Wednesday, March 12, 2008

Aqua Boy

I went for a swim tonight--seriously.

It was only for a few feet, I expended more energy than the hydroelectric plant at the Grand Coulee Dam, and I moved with all the grace of an arthritic elephant, but, yes, damn it, I was swimming.

I am in the third week of an eight-week adult swimming course at the YMCA in Park Slope and I'm loving it.

This came about after my family trip to Hawaii during Christmas, when I vowed I would finally learn how to swim.

Bear in mind that learning how to swim has been one of my top five new year's resolutions since Mario Procaccino ran for mayor of New York.

But there was something about the Hawaii trip, seeing people in the hotel pool having a great time, while I splashed around in the kid's section, well, it just got to me.

It bothered me that, although I like to be physically active, I couldn't participate in this fabulous form of exercise. There's also the safety factor, should I ever find myself in a sinking canoe, but beyond that, swimming just looks like fun.

So, at the ripe old age of 50, I decided to take the plunge. (C'mon, I held out as long as I could on that one.)

While swimming is one of the most natural skills in the world, it is anything but to me. I had decided that I just could not--or would not--swim. And that was it.

As the youngest child, my parents babied me, and I think they decided they would not to force me into swimming. Every time we got near a body of water, my mother warned to be careful, to stay away from the deep end.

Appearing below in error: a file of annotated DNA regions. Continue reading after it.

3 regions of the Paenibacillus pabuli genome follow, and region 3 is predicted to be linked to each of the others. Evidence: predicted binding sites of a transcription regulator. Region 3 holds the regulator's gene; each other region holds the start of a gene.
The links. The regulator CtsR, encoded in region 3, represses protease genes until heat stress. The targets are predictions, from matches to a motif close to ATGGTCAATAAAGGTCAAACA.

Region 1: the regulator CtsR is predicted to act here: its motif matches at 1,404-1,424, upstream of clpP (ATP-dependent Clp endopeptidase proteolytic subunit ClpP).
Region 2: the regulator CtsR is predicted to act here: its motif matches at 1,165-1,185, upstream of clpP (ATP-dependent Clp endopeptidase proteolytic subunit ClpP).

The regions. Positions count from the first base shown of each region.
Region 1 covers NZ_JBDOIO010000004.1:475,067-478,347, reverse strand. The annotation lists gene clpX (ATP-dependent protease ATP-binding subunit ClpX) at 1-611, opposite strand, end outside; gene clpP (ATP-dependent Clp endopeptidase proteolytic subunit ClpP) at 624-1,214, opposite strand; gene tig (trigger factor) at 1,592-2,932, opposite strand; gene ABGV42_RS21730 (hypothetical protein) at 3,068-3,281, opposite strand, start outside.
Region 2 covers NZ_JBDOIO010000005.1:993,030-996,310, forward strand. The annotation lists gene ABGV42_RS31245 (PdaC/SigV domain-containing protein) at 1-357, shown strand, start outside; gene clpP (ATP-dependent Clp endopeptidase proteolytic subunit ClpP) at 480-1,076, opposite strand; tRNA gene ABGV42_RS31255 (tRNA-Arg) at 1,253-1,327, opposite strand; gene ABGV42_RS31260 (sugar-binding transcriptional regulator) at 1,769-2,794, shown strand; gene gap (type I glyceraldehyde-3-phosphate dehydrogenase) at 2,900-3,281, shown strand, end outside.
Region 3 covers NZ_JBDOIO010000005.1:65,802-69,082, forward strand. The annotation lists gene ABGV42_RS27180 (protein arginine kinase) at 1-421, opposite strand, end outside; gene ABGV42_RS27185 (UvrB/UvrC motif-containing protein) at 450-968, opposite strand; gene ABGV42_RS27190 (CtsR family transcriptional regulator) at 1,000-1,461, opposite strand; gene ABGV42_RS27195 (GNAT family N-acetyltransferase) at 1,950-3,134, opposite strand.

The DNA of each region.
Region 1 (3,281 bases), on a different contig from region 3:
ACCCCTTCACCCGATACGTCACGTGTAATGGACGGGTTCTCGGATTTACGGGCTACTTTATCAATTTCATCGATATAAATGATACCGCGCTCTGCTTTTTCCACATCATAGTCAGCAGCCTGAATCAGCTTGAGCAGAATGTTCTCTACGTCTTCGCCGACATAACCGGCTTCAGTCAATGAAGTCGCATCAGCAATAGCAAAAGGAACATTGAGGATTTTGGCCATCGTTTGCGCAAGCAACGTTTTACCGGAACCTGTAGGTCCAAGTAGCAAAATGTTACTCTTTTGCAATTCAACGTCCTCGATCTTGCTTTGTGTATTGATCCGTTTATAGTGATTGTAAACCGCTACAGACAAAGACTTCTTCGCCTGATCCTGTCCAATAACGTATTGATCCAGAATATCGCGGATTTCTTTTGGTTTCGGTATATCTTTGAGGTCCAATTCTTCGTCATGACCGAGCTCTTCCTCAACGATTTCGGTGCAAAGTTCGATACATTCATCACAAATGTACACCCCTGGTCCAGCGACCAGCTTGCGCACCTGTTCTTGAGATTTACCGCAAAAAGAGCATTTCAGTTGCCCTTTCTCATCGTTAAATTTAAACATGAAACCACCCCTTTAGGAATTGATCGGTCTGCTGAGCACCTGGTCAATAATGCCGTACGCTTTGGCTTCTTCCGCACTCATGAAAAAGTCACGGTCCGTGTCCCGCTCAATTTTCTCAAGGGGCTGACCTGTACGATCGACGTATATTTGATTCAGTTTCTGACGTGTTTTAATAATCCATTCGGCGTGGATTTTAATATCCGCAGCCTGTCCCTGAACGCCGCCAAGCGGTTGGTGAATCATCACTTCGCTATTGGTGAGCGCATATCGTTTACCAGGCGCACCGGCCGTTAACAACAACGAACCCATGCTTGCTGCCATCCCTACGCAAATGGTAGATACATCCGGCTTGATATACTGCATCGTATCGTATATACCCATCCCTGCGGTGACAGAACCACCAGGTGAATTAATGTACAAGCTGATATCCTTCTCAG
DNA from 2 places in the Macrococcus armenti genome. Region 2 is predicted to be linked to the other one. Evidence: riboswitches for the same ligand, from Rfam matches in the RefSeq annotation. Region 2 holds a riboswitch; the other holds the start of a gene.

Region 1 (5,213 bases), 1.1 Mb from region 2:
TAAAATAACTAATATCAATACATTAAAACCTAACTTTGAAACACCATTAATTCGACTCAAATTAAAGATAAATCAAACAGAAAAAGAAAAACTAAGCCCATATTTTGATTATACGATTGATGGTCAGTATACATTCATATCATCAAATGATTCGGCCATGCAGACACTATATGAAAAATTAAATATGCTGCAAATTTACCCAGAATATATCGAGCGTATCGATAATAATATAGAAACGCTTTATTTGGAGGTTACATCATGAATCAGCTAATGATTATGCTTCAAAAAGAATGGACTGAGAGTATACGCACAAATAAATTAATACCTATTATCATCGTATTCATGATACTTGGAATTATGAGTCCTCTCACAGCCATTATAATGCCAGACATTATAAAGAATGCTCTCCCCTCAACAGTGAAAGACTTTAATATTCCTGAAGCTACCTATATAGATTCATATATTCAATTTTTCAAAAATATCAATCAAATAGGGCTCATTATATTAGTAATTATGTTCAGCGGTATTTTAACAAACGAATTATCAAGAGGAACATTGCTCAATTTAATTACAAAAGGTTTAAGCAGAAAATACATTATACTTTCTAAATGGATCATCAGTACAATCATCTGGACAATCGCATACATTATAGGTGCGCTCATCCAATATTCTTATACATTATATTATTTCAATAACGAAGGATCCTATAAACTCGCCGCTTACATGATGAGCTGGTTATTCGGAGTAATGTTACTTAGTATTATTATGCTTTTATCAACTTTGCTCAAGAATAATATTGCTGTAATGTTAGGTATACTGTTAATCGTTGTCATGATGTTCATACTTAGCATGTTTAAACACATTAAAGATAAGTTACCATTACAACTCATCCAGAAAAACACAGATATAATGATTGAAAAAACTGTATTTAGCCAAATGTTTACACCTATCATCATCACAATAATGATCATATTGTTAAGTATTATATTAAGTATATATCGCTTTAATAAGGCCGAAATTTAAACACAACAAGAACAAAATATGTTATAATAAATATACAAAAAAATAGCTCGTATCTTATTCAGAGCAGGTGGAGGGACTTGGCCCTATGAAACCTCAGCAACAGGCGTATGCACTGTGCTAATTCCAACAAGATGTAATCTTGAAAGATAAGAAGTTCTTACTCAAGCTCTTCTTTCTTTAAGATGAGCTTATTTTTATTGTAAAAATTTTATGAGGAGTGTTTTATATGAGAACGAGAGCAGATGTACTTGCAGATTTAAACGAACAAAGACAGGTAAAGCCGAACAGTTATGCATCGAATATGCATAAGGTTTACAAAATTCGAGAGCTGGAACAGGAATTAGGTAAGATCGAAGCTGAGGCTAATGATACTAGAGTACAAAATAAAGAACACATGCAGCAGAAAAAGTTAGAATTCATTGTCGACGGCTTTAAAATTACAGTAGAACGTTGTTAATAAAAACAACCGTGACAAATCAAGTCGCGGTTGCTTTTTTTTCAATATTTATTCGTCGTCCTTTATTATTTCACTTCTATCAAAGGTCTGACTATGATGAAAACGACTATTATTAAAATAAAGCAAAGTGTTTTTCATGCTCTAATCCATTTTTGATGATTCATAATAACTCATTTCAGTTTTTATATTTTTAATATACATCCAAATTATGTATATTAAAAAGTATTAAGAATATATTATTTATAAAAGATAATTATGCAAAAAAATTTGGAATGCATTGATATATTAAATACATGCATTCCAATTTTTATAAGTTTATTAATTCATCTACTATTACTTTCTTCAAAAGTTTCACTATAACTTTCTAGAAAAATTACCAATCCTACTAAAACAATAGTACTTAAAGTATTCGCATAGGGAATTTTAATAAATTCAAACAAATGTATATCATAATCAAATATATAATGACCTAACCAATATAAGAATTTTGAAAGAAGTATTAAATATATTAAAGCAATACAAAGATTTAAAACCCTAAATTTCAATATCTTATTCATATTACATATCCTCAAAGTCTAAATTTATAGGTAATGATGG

The funny thing is my father always believed that there were certain times in your life when you should learn to do things--swimming, driving, and other such essentials.

But they didn't push the swimming on me and, as a result, I just made a detour around it. I was also pretty late in getting my driver's license come to think of it.

I was supposed to learn how to swim in high school, but I avoided that, always worried that I would be found out and exposed as a non-swimmer, like it was some kind of horrible disease.

I was supposed to take a swimming test in college, too. I mentioned my lack of swimming skills to my geology teacher one time and he said, "I thought you had to swim in order to get out of here."

"No," I said. "I took the subway."

I wonder if either one of these institutions will demand their diplomas back now--or make me return and take the swimming test.

I remember once when I was about seven years old, we were vacationing in our favorite resort in the Poconos, and there was another family with a kid my age or maybe even younger. The kid knew how to swim, or at least had no fear of water.